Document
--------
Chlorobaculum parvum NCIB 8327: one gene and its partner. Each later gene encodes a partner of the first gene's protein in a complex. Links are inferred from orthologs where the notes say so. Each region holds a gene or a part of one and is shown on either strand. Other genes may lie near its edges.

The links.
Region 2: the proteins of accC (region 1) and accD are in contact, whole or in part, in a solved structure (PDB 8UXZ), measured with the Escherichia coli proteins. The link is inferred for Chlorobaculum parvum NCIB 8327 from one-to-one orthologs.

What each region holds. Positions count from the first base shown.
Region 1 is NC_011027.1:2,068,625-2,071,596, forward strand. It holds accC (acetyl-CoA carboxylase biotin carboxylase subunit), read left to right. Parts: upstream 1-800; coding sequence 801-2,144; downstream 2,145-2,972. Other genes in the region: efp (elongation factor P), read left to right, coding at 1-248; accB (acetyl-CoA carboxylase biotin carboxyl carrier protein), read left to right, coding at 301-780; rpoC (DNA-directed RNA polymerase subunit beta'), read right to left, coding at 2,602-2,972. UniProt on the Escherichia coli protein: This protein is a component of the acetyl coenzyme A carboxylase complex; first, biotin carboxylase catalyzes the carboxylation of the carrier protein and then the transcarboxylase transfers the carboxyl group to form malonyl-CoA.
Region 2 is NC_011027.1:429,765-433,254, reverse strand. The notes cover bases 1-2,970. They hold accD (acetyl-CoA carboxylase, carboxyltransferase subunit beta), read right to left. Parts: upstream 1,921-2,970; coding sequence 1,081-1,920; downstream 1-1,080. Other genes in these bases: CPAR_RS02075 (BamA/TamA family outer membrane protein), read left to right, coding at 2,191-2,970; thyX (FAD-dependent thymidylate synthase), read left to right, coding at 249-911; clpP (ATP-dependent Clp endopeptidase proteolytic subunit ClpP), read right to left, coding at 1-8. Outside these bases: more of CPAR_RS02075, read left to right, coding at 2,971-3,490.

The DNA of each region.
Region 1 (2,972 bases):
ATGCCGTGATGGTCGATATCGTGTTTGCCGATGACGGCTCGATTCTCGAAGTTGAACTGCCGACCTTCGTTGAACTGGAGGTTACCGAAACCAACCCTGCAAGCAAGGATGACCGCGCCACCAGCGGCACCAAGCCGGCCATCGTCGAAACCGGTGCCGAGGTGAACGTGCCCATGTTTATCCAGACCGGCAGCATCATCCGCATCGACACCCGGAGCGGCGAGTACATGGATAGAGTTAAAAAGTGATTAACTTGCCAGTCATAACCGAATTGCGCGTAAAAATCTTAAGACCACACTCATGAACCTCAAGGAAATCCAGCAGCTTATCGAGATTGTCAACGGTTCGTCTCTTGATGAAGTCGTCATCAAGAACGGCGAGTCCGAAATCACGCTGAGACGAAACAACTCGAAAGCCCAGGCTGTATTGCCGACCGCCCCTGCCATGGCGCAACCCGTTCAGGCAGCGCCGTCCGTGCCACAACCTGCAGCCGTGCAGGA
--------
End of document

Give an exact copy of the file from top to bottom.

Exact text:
Chlorobaculum parvum NCIB 8327: one gene and its partner. Each later gene encodes a partner of the first gene's protein in a complex. Links are inferred from orthologs where the notes say so. Each region holds a gene or a part of one and is shown on either strand. Other genes may lie near its edges.

The links.
Region 2: the proteins of accC (region 1) and accD are in contact, whole or in part, in a solved structure (PDB 8UXZ), measured with the Escherichia coli proteins. The link is inferred for Chlorobaculum parvum NCIB 8327 from one-to-one orthologs.

What each region holds. Positions count from the first base shown.
Region 1 is NC_011027.1:2,068,625-2,071,596, forward strand. It holds accC (acetyl-CoA carboxylase biotin carboxylase subunit), read left to right. Parts: upstream 1-800; coding sequence 801-2,144; downstream 2,145-2,972. Other genes in the region: efp (elongation factor P), read left to right, coding at 1-248; accB (acetyl-CoA carboxylase biotin carboxyl carrier protein), read left to right, coding at 301-780; rpoC (DNA-directed RNA polymerase subunit beta'), read right to left, coding at 2,602-2,972. UniProt on the Escherichia coli protein: This protein is a component of the acetyl coenzyme A carboxylase complex; first, biotin carboxylase catalyzes the carboxylation of the carrier protein and then the transcarboxylase transfers the carboxyl group to form malonyl-CoA.
Region 2 is NC_011027.1:429,765-433,254, reverse strand. The notes cover bases 1-2,970. They hold accD (acetyl-CoA carboxylase, carboxyltransferase subunit beta), read right to left. Parts: upstream 1,921-2,970; coding sequence 1,081-1,920; downstream 1-1,080. Other genes in these bases: CPAR_RS02075 (BamA/TamA family outer membrane protein), read left to right, coding at 2,191-2,970; thyX (FAD-dependent thymidylate synthase), read left to right, coding at 249-911; clpP (ATP-dependent Clp endopeptidase proteolytic subunit ClpP), read right to left, coding at 1-8. Outside these bases: more of CPAR_RS02075, read left to right, coding at 2,971-3,490.

The DNA of each region.
Region 1 (2,972 bases):
ATGCCGTGATGGTCGATATCGTGTTTGCCGATGACGGCTCGATTCTCGAAGTTGAACTGCCGACCTTCGTTGAACTGGAGGTTACCGAAACCAACCCTGCAAGCAAGGATGACCGCGCCACCAGCGGCACCAAGCCGGCCATCGTCGAAACCGGTGCCGAGGTGAACGTGCCCATGTTTATCCAGACCGGCAGCATCATCCGCATCGACACCCGGAGCGGCGAGTACATGGATAGAGTTAAAAAGTGATTAACTTGCCAGTCATAACCGAATTGCGCGTAAAAATCTTAAGACCACACTCATGAACCTCAAGGAAATCCAGCAGCTTATCGAGATTGTCAACGGTTCGTCTCTTGATGAAGTCGTCATCAAGAACGGCGAGTCCGAAATCACGCTGAGACGAAACAACTCGAAAGCCCAGGCTGTATTGCCGACCGCCCCTGCCATGGCGCAACCCGTTCAGGCAGCGCCGTCCGTGCCACAACCTGCAGCCGTGCAGGA